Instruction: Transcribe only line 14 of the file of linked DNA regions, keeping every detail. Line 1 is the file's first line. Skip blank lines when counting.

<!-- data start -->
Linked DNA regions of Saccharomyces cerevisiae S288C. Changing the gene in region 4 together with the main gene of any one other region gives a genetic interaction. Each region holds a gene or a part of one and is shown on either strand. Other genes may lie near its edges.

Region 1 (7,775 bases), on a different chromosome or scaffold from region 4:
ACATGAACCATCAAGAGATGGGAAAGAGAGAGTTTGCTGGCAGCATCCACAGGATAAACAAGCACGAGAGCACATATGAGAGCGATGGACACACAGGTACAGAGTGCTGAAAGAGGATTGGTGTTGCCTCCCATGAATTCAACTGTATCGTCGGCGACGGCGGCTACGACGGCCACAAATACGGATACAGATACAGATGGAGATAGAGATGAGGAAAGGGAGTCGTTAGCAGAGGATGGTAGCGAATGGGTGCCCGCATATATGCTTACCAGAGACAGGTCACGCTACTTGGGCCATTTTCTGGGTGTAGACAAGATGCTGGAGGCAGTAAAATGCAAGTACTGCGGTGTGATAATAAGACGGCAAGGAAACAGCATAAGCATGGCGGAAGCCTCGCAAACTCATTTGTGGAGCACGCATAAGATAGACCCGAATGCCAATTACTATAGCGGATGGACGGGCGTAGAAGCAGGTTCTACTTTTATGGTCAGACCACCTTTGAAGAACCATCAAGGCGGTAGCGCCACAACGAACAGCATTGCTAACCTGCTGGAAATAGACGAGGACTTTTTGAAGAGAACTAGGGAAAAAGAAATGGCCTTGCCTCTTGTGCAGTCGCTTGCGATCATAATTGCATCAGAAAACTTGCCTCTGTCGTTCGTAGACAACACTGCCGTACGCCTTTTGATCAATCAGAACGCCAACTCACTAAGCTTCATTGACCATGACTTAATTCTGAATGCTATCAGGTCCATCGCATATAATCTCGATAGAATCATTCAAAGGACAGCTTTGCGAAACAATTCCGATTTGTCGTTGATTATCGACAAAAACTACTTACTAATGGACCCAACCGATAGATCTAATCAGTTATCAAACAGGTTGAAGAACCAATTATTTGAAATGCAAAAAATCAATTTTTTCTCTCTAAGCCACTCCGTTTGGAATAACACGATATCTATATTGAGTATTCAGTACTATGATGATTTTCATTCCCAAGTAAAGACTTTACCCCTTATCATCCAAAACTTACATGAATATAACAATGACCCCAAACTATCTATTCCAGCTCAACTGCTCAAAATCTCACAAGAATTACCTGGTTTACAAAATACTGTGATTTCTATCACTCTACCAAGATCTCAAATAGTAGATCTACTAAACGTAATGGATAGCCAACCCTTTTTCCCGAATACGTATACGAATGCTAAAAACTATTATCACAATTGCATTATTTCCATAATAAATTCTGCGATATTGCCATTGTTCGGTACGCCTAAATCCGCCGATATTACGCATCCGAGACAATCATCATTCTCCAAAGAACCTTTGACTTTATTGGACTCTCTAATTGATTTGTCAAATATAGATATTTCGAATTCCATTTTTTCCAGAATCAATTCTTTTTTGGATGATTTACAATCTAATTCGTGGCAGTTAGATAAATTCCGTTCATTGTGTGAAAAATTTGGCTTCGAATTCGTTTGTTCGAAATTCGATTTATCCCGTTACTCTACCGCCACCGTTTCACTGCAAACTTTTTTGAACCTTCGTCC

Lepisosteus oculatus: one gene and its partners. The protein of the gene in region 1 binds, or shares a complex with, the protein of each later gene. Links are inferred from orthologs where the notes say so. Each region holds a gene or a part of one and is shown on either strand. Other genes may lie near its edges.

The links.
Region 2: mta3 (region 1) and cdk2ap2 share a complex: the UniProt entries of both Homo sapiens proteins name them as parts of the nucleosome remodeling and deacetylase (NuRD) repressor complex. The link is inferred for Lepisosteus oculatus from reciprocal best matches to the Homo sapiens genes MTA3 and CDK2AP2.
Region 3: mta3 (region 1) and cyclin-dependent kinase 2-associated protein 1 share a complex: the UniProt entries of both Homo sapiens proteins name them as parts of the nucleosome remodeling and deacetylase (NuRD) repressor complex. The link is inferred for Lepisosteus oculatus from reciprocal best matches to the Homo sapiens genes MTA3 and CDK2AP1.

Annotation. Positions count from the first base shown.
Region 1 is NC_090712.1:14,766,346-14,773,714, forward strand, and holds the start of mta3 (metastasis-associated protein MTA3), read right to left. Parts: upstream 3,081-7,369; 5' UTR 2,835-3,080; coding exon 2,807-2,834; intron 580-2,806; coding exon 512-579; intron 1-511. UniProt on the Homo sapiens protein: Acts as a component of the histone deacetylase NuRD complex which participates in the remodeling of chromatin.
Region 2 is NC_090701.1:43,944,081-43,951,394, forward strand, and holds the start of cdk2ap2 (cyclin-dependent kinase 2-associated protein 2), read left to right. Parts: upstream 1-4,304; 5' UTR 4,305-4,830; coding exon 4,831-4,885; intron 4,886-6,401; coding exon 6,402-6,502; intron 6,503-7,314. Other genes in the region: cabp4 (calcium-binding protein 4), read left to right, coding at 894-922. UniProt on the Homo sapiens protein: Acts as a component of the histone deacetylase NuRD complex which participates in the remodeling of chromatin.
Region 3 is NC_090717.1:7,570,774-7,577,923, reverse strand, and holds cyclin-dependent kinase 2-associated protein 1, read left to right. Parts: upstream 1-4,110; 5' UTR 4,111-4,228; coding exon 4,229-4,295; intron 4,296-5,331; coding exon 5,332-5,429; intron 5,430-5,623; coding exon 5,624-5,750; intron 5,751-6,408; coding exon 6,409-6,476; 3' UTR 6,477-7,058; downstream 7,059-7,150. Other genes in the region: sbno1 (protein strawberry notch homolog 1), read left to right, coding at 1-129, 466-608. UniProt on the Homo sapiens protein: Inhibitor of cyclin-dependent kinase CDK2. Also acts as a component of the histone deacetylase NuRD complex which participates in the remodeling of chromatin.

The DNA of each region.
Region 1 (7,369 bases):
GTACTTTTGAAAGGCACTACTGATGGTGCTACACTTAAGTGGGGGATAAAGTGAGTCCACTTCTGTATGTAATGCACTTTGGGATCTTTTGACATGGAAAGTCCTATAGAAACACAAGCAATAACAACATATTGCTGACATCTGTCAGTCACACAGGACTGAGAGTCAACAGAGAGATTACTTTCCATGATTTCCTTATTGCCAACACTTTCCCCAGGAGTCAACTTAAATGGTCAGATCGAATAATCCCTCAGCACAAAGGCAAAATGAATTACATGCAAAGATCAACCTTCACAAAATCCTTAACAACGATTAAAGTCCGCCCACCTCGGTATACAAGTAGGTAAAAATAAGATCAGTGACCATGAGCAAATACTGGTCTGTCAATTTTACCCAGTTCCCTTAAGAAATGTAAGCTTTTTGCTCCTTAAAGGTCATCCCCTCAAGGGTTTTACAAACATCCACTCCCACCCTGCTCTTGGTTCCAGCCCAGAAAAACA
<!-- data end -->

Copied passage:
GTACTTTTGAAAGGCACTACTGATGGTGCTACACTTAAGTGGGGGATAAAGTGAGTCCACTTCTGTATGTAATGCACTTTGGGATCTTTTGACATGGAAAGTCCTATAGAAACACAAGCAATAACAACATATTGCTGACATCTGTCAGTCACACAGGACTGAGAGTCAACAGAGAGATTACTTTCCATGATTTCCTTATTGCCAACACTTTCCCCAGGAGTCAACTTAAATGGTCAGATCGAATAATCCCTCAGCACAAAGGCAAAATGAATTACATGCAAAGATCAACCTTCACAAAATCCTTAACAACGATTAAAGTCCGCCCACCTCGGTATACAAGTAGGTAAAAATAAGATCAGTGACCATGAGCAAATACTGGTCTGTCAATTTTACCCAGTTCCCTTAAGAAATGTAAGCTTTTTGCTCCTTAAAGGTCATCCCCTCAAGGGTTTTACAAACATCCACTCCCACCCTGCTCTTGGTTCCAGCCCAGAAAAACA